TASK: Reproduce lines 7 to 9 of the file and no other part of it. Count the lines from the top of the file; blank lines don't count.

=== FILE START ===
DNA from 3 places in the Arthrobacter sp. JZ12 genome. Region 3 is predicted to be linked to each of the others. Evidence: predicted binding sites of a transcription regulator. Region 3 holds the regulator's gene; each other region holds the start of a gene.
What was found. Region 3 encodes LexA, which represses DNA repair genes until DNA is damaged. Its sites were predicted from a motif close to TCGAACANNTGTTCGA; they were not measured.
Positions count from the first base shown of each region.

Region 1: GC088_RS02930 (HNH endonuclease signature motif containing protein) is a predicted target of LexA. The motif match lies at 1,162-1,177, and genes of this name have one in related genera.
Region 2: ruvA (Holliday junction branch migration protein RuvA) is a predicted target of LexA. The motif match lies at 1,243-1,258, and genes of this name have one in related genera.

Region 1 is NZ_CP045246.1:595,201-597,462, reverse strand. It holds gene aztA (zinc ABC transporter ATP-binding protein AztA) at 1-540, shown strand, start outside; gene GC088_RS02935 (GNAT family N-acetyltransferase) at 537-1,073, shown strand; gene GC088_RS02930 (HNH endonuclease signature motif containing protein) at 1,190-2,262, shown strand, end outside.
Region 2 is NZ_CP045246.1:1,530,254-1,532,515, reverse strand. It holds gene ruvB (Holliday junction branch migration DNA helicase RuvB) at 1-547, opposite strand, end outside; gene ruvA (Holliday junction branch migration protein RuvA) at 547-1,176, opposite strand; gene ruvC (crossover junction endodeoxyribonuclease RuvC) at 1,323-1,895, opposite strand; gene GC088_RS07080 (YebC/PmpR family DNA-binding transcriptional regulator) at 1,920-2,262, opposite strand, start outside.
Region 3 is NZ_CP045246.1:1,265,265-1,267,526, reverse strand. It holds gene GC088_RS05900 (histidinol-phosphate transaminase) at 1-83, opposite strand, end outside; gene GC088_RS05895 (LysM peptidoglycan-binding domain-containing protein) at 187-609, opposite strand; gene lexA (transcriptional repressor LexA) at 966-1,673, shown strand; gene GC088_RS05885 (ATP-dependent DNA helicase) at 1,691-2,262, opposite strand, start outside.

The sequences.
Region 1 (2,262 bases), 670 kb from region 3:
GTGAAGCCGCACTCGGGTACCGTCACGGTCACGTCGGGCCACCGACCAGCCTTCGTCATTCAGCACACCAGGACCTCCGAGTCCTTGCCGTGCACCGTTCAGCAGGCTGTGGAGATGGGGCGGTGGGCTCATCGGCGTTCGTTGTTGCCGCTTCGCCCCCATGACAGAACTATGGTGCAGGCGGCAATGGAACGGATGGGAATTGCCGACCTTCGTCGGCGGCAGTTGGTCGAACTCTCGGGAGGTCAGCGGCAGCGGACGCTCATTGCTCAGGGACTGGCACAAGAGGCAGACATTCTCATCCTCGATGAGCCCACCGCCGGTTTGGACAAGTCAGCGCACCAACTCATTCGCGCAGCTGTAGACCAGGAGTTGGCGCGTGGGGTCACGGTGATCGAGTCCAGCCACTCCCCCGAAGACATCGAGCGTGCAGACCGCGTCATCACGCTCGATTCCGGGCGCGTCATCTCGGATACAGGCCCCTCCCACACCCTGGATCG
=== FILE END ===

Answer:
Region 2 is NZ_CP045246.1:1,530,254-1,532,515, reverse strand. It holds gene ruvB (Holliday junction branch migration DNA helicase RuvB) at 1-547, opposite strand, end outside; gene ruvA (Holliday junction branch migration protein RuvA) at 547-1,176, opposite strand; gene ruvC (crossover junction endodeoxyribonuclease RuvC) at 1,323-1,895, opposite strand; gene GC088_RS07080 (YebC/PmpR family DNA-binding transcriptional regulator) at 1,920-2,262, opposite strand, start outside.
Region 3 is NZ_CP045246.1:1,265,265-1,267,526, reverse strand. It holds gene GC088_RS05900 (histidinol-phosphate transaminase) at 1-83, opposite strand, end outside; gene GC088_RS05895 (LysM peptidoglycan-binding domain-containing protein) at 187-609, opposite strand; gene lexA (transcriptional repressor LexA) at 966-1,673, shown strand; gene GC088_RS05885 (ATP-dependent DNA helicase) at 1,691-2,262, opposite strand, start outside.

The sequences.